Not much springs to mind, design-wise, with Central America. Architecturally, there are the elaborate expat villas of Costa Rica, fashion has the brightly patterned huipiles worn by Guatemala’s indigenous female population, and that’s about it.
On the surface, El Salvador seems to have even less going for it. The seven million-strong nation, squashed between Guatemala and Honduras, was battered by earthquakes in 2001, buffeted by Hurricane Mitch in 1998, and only emerged from a 12-year civil war in 1992. What’s more, there’s no professional body such as the UK’s Design Council to promote design. To call San Salvador’s design scene anything but nascent would be an exaggeration.
However, the capital does have the University of Applied Arts. It was here that Harry and Claudia Washington met, when they were both studying interior design. Courses in product or furniture design weren’t on offer, but that doesn’t mean that the university’s graduates don’t do furniture.
When the Washingtons and their peers get interior commissions from private residential clients, retailers and restaurateurs, they also get to design the pieces that sit in them.
After all, there are no B&B Italia showrooms anywhere in town to order anything from. ‘We wanted to open a furniture shop and bring these brands to El Salvador, but we didn’t have the money,’ says Harry.
The couple, who have been married for a year now, enjoy an advantage over many of their contemporaries, as they were able to spend some time, at the beginning of the millennium, at Milan’s Instituto Europeo di Disegno.
Their studio in San Salvador, Due, includes a workshop where they build much of what they design. ‘Our approach has been to find a way to make industrial-looking products through craftsmanship,’ Harry adds.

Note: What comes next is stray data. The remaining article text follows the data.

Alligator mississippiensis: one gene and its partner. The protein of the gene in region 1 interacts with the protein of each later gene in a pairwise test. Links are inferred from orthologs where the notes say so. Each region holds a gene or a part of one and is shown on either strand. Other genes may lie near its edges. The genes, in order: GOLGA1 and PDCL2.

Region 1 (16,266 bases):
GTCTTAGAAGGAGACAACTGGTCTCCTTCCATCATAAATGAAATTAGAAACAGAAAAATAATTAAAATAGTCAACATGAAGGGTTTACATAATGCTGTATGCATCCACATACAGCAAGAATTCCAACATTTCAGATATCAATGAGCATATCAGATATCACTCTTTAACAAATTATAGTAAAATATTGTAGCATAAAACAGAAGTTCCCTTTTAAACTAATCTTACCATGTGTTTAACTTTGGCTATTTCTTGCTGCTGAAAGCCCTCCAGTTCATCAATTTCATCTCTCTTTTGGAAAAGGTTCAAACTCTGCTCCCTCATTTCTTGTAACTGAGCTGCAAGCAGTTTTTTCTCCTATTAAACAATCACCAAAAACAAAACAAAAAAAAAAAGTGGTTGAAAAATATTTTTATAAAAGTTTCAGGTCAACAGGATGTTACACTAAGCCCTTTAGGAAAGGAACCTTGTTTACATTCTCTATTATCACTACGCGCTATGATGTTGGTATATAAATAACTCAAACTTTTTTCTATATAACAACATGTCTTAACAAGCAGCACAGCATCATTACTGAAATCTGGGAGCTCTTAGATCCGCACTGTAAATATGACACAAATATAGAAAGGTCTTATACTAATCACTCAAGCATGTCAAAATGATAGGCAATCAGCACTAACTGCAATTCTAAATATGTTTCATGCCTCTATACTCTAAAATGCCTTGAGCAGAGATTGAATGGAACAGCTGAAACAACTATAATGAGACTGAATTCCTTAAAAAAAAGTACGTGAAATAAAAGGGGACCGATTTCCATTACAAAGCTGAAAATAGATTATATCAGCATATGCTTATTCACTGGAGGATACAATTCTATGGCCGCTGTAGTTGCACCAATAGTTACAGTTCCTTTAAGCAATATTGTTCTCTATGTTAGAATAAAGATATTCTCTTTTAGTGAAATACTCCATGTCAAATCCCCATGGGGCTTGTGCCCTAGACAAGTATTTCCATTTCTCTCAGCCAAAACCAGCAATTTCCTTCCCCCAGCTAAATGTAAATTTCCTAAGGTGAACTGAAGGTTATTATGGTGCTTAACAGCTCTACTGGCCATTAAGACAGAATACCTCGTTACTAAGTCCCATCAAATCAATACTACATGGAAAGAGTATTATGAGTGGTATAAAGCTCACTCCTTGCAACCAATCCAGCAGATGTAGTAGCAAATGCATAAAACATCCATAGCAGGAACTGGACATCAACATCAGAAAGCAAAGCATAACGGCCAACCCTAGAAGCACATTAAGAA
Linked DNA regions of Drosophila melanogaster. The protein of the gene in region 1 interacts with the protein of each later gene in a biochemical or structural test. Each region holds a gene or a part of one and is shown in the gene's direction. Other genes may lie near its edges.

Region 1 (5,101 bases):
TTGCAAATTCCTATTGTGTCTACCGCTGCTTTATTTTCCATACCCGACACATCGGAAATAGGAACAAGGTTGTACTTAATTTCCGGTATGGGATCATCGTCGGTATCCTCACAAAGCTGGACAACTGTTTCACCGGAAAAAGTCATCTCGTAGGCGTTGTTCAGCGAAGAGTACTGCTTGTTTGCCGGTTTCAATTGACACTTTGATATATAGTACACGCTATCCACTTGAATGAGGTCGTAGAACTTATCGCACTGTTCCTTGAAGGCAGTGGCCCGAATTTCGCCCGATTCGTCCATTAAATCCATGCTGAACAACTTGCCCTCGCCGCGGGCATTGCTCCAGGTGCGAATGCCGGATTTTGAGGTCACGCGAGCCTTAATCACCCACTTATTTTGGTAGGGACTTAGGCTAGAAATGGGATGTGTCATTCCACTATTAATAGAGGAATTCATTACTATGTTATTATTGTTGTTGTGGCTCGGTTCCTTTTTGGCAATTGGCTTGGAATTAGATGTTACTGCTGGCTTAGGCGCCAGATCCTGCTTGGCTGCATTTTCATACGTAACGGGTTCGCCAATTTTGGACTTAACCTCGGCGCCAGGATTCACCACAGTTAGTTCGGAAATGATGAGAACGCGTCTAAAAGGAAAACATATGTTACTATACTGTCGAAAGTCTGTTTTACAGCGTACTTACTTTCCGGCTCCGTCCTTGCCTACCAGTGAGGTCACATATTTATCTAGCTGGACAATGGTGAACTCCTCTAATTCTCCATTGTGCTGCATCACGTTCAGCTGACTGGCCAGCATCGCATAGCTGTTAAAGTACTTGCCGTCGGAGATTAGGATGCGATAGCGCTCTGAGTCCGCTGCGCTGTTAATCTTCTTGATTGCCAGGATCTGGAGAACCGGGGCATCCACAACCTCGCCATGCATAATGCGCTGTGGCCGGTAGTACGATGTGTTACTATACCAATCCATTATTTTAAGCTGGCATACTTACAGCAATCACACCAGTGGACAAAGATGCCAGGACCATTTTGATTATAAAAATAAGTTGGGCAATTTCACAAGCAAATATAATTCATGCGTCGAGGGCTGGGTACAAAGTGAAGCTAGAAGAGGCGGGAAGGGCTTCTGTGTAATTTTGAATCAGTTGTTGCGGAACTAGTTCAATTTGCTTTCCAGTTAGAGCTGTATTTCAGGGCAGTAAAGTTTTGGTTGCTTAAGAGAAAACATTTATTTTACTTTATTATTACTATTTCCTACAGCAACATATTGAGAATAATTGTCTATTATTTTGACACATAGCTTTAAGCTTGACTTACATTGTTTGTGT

Life could have continued happily in this vein, if the US Agency for International Development hadn’t funded a contemporary design competition in El Salvador, called Contempo. Following its success there, Due was invited to exhibit at New York furniture fair ICFF, and it was there that the Washingtons managed to get a meeting with Jerry Helling, creative director of US consultancy Bernhardt Design.
The 19-year-old design arm of the 119-year-old Bernhardt Furniture Company includes among its designers Ross Lovegrove, Yves Béhar, Jaime Hayón, Christian Biecher, Shin Azumi, Patrick Norguet and Cul de Sac, so Due is keeping good company.
The Washingtons were briefed to create a seating collection that would appeal to the residential, as well as the commercial, market. The result is Calibra, a sumptuous sofa on slim, polished aluminium legs. Claudia says of their inspiration, ‘We were thinking of a little piggy dancing en pointe. It’s for the global edition, so it needed to look modern but classic – the look that some Italian pieces have.’
Due is now working on an occasional table for Bernhardt, which should launch next year.
And down the line, the duo likes the idea of teaming up with De La Espada in London or Spain’s Andreu World. ‘We relate closely to the materials they use and the natural feeling held in the products they manufacture,’ says Claudia, adding that B&B and Cassina would also be on their wish list.
And like many a fledgling design group, the Washingtons hope to broaden their horizons – what about a perfume bottle, a bathroom faucet or the interior of an aeroplane, they muse?
They’d also like to increase their interior design work, following up the two children’s shoe shops called Barrilete (meaning kite) they’ve designed in San Salvador.
In the meantime, contemporary design seems to be creeping up the agenda in San Salvador. Contempo has US funding for a third year, and, in October, the city’s six-year-old Art Museum of El Salvador will host the show for a month in its main gallery.